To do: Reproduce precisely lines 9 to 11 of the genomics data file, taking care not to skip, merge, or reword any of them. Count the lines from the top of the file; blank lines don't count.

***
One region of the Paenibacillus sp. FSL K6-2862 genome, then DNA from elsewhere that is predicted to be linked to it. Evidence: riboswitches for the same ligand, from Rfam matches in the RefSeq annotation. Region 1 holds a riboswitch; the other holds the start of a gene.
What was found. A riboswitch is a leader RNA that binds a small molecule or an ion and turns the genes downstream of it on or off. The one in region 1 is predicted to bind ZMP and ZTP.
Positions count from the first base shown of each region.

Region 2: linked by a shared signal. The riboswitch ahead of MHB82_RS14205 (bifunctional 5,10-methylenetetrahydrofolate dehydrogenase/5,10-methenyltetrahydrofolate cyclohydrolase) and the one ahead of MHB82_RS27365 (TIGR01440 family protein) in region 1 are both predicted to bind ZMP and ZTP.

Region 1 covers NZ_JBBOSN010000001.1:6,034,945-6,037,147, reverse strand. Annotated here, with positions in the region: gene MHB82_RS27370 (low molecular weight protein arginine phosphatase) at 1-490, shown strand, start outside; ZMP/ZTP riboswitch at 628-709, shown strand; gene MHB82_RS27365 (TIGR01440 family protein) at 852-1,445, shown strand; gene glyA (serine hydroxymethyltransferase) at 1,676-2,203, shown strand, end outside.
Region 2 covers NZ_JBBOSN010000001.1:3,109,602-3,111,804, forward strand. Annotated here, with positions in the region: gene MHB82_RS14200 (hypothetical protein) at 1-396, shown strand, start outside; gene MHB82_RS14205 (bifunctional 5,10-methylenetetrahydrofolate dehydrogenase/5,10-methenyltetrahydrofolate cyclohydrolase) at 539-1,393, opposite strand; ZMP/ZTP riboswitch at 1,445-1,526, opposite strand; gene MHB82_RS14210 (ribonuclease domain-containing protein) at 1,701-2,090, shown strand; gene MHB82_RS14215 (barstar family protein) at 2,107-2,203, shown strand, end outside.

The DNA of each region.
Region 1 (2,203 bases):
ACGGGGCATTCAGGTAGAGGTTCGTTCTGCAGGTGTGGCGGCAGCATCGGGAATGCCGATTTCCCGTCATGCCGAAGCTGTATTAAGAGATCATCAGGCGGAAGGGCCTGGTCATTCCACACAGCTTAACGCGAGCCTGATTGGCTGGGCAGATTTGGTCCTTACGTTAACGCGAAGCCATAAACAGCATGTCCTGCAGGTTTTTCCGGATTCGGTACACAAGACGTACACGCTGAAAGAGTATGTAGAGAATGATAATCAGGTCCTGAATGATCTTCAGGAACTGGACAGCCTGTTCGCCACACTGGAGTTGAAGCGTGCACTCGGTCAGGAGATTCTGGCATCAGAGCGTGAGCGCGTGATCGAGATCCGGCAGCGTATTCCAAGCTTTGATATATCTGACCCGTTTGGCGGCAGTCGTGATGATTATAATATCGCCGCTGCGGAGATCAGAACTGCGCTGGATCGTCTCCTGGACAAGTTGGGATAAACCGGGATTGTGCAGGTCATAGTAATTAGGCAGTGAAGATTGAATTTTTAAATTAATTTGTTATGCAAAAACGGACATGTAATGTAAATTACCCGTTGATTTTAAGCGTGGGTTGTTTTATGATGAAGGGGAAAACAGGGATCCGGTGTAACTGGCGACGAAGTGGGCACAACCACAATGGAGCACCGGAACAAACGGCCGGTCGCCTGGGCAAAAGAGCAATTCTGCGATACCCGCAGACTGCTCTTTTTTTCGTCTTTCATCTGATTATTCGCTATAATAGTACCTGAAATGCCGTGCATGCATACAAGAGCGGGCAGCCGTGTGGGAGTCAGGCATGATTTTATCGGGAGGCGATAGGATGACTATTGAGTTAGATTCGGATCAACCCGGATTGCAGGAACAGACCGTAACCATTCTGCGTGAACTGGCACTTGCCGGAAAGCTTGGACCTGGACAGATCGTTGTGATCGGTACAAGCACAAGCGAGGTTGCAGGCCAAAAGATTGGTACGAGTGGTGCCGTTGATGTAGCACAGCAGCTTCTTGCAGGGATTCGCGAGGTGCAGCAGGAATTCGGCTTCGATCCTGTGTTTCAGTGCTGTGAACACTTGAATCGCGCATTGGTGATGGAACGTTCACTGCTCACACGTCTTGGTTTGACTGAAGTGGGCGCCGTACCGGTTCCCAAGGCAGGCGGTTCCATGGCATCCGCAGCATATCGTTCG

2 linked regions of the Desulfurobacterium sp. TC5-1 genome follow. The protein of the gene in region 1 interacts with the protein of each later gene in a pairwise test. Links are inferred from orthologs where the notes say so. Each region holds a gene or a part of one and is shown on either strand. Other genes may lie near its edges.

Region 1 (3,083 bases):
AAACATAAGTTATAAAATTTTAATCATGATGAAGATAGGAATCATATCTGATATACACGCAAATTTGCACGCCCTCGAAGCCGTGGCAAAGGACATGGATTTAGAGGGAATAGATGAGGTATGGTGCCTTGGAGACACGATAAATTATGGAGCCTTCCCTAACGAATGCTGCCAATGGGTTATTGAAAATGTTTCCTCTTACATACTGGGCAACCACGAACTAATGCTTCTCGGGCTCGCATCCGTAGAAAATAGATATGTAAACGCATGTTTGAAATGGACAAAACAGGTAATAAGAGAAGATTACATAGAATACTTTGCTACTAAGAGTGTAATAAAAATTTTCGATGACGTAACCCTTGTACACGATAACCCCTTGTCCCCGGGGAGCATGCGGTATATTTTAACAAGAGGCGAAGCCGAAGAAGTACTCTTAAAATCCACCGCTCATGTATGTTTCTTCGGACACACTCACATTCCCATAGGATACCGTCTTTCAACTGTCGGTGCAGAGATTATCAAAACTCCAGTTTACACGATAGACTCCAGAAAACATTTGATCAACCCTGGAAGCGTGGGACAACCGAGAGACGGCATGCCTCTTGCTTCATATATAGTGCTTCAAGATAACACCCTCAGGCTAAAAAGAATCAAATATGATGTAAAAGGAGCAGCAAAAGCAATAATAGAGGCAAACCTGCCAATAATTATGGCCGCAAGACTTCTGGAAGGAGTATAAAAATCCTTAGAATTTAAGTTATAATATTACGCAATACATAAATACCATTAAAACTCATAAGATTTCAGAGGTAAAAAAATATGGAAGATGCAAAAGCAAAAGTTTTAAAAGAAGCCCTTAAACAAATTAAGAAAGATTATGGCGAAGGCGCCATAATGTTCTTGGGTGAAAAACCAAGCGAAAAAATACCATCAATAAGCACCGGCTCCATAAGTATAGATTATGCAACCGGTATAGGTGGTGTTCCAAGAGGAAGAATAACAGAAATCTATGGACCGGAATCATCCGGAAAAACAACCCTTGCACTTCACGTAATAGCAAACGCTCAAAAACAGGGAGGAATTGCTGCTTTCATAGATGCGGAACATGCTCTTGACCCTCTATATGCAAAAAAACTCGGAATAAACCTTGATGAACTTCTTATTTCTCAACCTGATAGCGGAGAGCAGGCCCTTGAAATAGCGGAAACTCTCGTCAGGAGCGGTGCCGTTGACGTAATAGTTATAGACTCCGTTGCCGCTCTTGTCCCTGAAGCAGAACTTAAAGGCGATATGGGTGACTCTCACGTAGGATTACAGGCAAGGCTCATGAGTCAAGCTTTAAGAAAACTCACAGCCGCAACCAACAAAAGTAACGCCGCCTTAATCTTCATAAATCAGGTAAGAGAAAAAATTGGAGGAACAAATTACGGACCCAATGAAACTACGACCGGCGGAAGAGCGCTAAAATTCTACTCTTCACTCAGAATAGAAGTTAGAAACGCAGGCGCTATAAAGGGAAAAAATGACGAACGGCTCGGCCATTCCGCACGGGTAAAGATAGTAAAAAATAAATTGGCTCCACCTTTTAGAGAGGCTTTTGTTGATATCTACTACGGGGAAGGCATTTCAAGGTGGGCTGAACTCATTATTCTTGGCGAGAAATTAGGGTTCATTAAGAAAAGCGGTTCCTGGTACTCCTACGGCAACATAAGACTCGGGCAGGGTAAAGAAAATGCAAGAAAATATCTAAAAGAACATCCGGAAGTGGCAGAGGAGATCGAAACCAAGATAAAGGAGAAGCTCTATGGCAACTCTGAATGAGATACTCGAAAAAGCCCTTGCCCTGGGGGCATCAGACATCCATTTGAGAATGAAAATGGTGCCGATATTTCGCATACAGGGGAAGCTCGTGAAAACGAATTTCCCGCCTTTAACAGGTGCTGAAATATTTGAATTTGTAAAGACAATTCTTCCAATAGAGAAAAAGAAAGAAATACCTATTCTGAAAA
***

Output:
ACGGGGCATTCAGGTAGAGGTTCGTTCTGCAGGTGTGGCGGCAGCATCGGGAATGCCGATTTCCCGTCATGCCGAAGCTGTATTAAGAGATCATCAGGCGGAAGGGCCTGGTCATTCCACACAGCTTAACGCGAGCCTGATTGGCTGGGCAGATTTGGTCCTTACGTTAACGCGAAGCCATAAACAGCATGTCCTGCAGGTTTTTCCGGATTCGGTACACAAGACGTACACGCTGAAAGAGTATGTAGAGAATGATAATCAGGTCCTGAATGATCTTCAGGAACTGGACAGCCTGTTCGCCACACTGGAGTTGAAGCGTGCACTCGGTCAGGAGATTCTGGCATCAGAGCGTGAGCGCGTGATCGAGATCCGGCAGCGTATTCCAAGCTTTGATATATCTGACCCGTTTGGCGGCAGTCGTGATGATTATAATATCGCCGCTGCGGAGATCAGAACTGCGCTGGATCGTCTCCTGGACAAGTTGGGATAAACCGGGATTGTGCAGGTCATAGTAATTAGGCAGTGAAGATTGAATTTTTAAATTAATTTGTTATGCAAAAACGGACATGTAATGTAAATTACCCGTTGATTTTAAGCGTGGGTTGTTTTATGATGAAGGGGAAAACAGGGATCCGGTGTAACTGGCGACGAAGTGGGCACAACCACAATGGAGCACCGGAACAAACGGCCGGTCGCCTGGGCAAAAGAGCAATTCTGCGATACCCGCAGACTGCTCTTTTTTTCGTCTTTCATCTGATTATTCGCTATAATAGTACCTGAAATGCCGTGCATGCATACAAGAGCGGGCAGCCGTGTGGGAGTCAGGCATGATTTTATCGGGAGGCGATAGGATGACTATTGAGTTAGATTCGGATCAACCCGGATTGCAGGAACAGACCGTAACCATTCTGCGTGAACTGGCACTTGCCGGAAAGCTTGGACCTGGACAGATCGTTGTGATCGGTACAAGCACAAGCGAGGTTGCAGGCCAAAAGATTGGTACGAGTGGTGCCGTTGATGTAGCACAGCAGCTTCTTGCAGGGATTCGCGAGGTGCAGCAGGAATTCGGCTTCGATCCTGTGTTTCAGTGCTGTGAACACTTGAATCGCGCATTGGTGATGGAACGTTCACTGCTCACACGTCTTGGTTTGACTGAAGTGGGCGCCGTACCGGTTCCCAAGGCAGGCGGTTCCATGGCATCCGCAGCATATCGTTCG

2 linked regions of the Desulfurobacterium sp. TC5-1 genome follow. The protein of the gene in region 1 interacts with the protein of each later gene in a pairwise test. Links are inferred from orthologs where the notes say so. Each region holds a gene or a part of one and is shown on either strand. Other genes may lie near its edges.

Region 1 (3,083 bases):